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Unraveling the <i>'Badla'</i> - Views on News from Equitymaster
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  • Oct 30, 1999

    Unraveling the 'Badla'

    Suppose, you believe that with the Indian, Japanese and the Southeast economies showing distinct signs of recovery, regional trade is going to grow sharply. The quantity of freight is going to increase sharply and as a consequence, there is going to be a firming up of freight rates, particularly in the shipping sector. Furthermore, you believe that Indian shipping companies will turn in bumper profits in the coming quarter, as a fallout of this. To capitalise on the opportunity, you wish to take a large position in a domestic shipping company. But there is a catch. You do not have the money to invest in a shipping stock, say for example, Great Eastern Shipping (Gesco).

    However, you need not worry. The Indian bourses (the Bombay Stock Exchange (BSE) in this case) offer facilities to investors to capitalise on these opportunities. It gives them an opportunity to either go long (purchase) or go short (sell) in a stock over a period that goes beyond just one settlement.

    A long purchase implies having bought a stock, which has a positive outlook, without having paid for it, with the intention of squaring off the deal at a profit in the future. The momentum investor can do this by selling off his outstanding position at a higher price. A short sell on the other hand is aimed at capitalising on the pessimism prevailing in the market (or the stock in particular) by selling shares, without actually possessing them. The momentum investor in this case is looking forward to square off the deal by purchasing back the shares sold, at a lower price.

    This system is popularly referred to as badla. There are certain rules and regulations that have to be complied with while doing badla. Some important ones are enumerated below:

    • Badla can be done in only A group shares on the BSE.

    • A badla trade has to be necessarily squared off within 90 days of entering into such a trade.

    • Margin money of 15%, both on long and short positions, (sometimes set arbitrarily for some stocks) will have to be maintained on a daily basis with the broker.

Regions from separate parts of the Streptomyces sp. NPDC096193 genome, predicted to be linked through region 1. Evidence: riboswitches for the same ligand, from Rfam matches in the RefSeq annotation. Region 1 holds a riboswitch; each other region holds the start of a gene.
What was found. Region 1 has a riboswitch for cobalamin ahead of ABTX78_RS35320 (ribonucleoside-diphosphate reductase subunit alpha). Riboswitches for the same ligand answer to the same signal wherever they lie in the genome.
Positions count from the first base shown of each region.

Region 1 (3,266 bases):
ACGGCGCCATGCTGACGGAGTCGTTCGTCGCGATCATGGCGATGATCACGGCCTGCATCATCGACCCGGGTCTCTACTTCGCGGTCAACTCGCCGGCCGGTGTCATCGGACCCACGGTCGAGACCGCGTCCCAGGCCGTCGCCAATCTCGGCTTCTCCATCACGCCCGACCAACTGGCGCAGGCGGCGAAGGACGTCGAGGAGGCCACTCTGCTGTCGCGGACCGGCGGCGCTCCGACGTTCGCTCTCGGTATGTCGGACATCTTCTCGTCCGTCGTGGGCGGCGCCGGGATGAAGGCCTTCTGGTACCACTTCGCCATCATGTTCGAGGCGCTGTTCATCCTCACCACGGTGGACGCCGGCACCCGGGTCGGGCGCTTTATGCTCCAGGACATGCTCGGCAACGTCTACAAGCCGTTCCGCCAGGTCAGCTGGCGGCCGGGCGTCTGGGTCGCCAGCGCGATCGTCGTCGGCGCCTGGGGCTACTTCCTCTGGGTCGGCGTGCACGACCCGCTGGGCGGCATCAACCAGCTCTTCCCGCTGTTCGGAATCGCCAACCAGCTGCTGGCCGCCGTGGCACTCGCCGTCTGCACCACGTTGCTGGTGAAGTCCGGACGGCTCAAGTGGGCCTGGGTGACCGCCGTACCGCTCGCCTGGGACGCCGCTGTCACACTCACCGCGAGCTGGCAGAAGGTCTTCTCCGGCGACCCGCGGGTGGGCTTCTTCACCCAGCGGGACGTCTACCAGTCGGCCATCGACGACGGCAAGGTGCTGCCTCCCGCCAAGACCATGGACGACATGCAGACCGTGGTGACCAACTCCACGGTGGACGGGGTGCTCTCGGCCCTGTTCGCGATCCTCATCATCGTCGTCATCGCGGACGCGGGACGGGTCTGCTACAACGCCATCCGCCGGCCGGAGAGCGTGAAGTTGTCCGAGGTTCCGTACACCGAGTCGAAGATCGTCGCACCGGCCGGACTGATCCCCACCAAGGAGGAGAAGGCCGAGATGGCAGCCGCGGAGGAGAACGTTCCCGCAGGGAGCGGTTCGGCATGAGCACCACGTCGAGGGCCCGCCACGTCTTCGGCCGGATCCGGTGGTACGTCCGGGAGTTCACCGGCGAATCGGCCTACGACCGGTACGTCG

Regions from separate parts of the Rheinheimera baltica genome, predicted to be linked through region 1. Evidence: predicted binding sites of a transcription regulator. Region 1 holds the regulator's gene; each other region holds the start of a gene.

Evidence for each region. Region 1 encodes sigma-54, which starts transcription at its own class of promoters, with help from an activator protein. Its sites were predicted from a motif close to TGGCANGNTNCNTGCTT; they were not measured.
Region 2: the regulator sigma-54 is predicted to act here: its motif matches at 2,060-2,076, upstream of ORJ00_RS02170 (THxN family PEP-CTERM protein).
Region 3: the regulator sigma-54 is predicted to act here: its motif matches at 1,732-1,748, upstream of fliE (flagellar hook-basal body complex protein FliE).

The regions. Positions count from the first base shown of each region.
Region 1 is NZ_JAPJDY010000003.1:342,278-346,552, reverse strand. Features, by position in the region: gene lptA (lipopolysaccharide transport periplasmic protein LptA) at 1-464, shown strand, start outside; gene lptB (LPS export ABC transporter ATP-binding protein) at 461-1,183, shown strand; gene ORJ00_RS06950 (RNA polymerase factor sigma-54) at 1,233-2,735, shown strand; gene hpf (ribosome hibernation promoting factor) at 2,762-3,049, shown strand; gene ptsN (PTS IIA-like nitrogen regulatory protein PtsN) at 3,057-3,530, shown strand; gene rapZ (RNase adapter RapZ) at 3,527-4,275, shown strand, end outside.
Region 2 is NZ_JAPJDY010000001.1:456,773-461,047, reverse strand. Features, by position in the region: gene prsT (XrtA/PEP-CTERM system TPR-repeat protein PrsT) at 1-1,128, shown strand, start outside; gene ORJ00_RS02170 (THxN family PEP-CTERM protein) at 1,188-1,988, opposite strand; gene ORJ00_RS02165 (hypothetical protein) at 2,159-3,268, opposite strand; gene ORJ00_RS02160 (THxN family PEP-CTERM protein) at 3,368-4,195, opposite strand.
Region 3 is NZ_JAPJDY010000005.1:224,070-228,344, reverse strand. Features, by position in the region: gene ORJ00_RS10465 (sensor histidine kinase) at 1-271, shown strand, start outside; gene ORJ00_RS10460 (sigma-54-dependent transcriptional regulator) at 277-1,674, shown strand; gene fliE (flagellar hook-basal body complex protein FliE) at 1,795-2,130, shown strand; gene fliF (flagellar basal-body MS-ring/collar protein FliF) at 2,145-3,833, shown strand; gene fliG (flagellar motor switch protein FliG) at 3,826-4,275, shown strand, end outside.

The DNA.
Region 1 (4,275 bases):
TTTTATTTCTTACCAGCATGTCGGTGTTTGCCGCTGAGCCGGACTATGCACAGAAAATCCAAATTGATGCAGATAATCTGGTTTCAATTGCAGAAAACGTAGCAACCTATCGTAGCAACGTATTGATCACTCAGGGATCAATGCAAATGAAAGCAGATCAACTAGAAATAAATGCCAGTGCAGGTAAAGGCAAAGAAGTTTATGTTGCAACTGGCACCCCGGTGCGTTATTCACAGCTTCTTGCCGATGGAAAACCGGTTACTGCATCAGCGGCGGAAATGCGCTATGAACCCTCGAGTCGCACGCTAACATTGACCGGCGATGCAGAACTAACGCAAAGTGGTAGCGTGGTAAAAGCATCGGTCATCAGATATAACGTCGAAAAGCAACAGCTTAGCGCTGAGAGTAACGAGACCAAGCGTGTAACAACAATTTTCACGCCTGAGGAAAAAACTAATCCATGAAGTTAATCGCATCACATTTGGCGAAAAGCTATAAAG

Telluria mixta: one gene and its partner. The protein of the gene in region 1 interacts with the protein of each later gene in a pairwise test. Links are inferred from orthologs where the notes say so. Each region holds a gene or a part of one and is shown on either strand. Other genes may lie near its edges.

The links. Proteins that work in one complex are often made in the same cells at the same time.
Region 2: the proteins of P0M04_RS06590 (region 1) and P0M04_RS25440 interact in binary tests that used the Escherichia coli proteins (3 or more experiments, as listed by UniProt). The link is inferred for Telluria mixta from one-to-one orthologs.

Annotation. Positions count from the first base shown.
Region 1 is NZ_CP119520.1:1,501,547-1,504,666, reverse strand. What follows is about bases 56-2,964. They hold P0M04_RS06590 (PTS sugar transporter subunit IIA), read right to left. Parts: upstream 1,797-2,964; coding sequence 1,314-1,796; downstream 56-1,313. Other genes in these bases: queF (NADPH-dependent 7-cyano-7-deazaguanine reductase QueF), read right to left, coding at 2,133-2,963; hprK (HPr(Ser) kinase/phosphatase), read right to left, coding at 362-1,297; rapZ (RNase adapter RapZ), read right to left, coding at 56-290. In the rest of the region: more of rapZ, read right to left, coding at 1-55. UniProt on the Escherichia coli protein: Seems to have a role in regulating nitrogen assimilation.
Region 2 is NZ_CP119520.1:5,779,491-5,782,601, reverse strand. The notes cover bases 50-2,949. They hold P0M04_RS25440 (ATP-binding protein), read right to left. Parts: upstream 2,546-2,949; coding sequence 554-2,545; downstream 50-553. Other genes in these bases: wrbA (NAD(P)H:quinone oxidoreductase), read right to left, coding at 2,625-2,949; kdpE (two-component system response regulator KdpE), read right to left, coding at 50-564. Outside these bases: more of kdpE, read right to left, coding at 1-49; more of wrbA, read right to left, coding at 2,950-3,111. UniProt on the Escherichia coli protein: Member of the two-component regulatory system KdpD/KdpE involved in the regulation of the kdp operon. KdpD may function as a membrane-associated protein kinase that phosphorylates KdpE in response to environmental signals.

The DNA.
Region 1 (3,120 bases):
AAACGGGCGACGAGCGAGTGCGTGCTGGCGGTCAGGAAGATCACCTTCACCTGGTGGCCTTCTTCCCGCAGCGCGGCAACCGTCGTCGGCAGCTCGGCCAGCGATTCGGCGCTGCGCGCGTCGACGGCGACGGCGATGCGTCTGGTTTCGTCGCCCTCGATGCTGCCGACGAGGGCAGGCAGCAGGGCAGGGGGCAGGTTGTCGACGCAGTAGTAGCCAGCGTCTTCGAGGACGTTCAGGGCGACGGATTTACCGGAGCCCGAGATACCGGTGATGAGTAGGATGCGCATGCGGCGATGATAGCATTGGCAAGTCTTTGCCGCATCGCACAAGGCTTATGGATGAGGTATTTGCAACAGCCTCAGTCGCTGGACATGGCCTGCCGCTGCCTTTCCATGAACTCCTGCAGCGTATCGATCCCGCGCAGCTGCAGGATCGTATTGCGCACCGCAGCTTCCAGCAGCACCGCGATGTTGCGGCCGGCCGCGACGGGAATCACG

• The outstanding position will be carried forward to the next settlement at a 'badla rate' (financing cost), mutually determined by the borrower and financier. The badla rate will be payable on the making up price (or Hawala rate, nearly equal to the closing price of the stock at the end of the settlement).

    Take for example a momentum investor has gone long on 100 shares of Gesco.

    At the end of the settlement the BSE will publish the details regarding carry forward, which in this case are:

    As the margin in this stock has been set at 20%, the investor will have to keep a margin of Rs 4.75 per share with the broker. The special making up price indicates the net outstanding position (per share) at the end of the settlement.

    The investor will then have to finance his position (equal to the hawala/making up rate) at a special badla session that is held after the close of the settlement. In this case, one will have to pay financing charges (vyaj badla) on Rs 2,300 (23*100) for the period until the next badla session. The deal then gets carried forward to the next settlement.

    In this way, an investment of just Rs 475 (4.75*100) let's you take on a position of Rs 2,300. And if by the end of the next settlement the increase in the value of the investment is greater than the financing cost that has been paid, then you make a profit. However, in the opposite case, your losses are deepened, as you suffer erosion in value and also pay financing costs.

    On the other hand, if one has gone short, then one would have to pay charges to borrow stock (share badla).

    Sometimes, it may happen that there are a large number of short sellers in the market and the person who has gone long actually demands delivery. This means that the investor holding the long position decides to take delivery and pay up for the same. If the short sellers are unable to find a person to lend stock (share badla) then they will be faced with a possibility of default. This is called a bear trap. The short sellers will then have to pay the investors, who have gone long, so that they desist from taking delivery. The charge so levied is called 'undha badla' and is an uncommon feature in the markets.

    The gross carry forward positions on the BSE were in excess of Rs 35 bn at the end of the settlement that ended on 22nd October 1999. This underscores the importance of the system to the stock markets. However, it must be said that trading on the badla account is like a double edged sword - it maximises profits and deepens the losses.



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